This information is taken from the site OutsideMom.com that is no longer published.
Every outdoor child should be equipped with a few basic outdoor skills along with a little "survival kit" to keep in their backpacks.
A survival kit is something that can be built upon over time. As you get older you can add more and more items (like fire starting supplies) if you how to use them safely and correctly.
Here is a sample of a minimal survival kit:
Flashlight and batteries
Water purification tablets
Small signaling mirror
Assuming you have these few basic tools, below are some good beginner skills to go over. The S.T.O.P. acronym (Stop, Think, Observe, Plan) is a great place to start, and is a helpful tool for kids when it comes time to remembering what they should do.
to do. You will probably have a meltdown when you realize you are lost. But then, understand how important it is to stay calm or become calm. It’s hard to think and plan unless you’re able to be rational. Recall everything you have been taught and go from there.
Look through your backpack. What do you have with you that can be of use? Whistle? Use it often. Food? Save it until you’re really hungry. Water? Save it until you’re really thirsty. Rope? That could be used for making a shelter. Knife? That might come in handy.
Also observe your surroundings. Does the place look at all familiar? Is there a good place for a shelter? Water nearby? A place where you can safely get up for a better view?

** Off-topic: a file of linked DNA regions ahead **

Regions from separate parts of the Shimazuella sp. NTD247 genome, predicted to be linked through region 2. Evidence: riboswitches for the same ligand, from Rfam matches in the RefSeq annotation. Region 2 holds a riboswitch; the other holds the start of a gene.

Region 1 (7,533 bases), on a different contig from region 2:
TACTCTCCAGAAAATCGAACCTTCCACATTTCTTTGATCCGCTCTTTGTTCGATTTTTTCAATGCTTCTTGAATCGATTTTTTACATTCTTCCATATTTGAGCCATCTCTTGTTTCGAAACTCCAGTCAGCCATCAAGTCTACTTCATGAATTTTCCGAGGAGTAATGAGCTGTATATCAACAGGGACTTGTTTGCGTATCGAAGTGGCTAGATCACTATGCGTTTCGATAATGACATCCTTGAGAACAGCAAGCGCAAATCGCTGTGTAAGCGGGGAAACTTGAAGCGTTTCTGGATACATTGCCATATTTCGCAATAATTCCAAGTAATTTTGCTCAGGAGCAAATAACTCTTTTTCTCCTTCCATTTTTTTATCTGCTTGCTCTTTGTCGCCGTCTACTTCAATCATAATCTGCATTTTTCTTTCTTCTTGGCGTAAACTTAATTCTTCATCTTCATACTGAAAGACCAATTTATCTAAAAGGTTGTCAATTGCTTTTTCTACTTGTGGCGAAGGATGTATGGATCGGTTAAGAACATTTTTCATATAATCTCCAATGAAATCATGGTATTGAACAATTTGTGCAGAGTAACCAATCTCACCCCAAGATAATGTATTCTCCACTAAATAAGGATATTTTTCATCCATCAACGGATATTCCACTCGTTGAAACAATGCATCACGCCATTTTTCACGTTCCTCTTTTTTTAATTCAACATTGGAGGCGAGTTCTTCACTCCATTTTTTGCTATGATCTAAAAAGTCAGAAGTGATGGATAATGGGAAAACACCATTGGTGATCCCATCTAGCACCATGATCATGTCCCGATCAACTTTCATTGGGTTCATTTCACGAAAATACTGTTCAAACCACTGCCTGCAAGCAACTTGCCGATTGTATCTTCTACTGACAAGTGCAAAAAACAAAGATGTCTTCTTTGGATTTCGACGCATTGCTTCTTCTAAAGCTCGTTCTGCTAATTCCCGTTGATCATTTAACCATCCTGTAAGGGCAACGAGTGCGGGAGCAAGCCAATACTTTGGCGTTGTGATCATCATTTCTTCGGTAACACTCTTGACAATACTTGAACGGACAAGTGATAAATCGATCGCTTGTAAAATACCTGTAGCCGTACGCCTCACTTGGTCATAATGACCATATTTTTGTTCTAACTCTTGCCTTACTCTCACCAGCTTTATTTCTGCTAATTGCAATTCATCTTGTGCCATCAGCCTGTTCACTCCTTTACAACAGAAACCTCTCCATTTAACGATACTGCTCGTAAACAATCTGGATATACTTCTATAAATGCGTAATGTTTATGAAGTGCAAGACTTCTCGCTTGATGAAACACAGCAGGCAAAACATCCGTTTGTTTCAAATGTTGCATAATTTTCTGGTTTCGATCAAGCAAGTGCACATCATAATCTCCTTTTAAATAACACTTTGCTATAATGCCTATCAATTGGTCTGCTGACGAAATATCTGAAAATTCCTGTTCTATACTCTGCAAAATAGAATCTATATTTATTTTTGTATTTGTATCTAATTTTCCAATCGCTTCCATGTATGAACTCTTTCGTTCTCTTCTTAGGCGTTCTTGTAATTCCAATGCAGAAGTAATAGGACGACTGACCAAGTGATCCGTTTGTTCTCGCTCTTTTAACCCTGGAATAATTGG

Now what? Take time to think about what you need to do first. Ok, You’ve blown your whistle for the last 20 minutes. Now what. It’s getting late, maybe you should think about a shelter.
Water is the most important survival item you can have; it’s also a hard one for little kids, which is why kids' packs should have plenty of water and you should understand the need to ration it if you become lost. Your body can still function with little or no food for weeks, but it can only last a few days without water.
The problem is, unless you find yourself lost next to a water source you shouldn’t exactly wander off looking for water and get even more lost. However, if it has been a day or two and you’re still lost and out of water, it’s going to be worth it to wander off and try to find some.
The easiest thing for little kids to use and carry is water purification tablets. If you're going to be hiking, make sure you have some in your pack and know how to use them. Also make sure you know when to start venturing out to find water.
If you’re lost in the wild, surviving is, of course, your first priority. Your second should be getting yourself out of there! There are several safe and easy ways you can make a signal.
I often struggle to find websites with quick, simple lessons to help kids understand some basic concepts, so I decided to create some of my own for those I can't find elsewhere!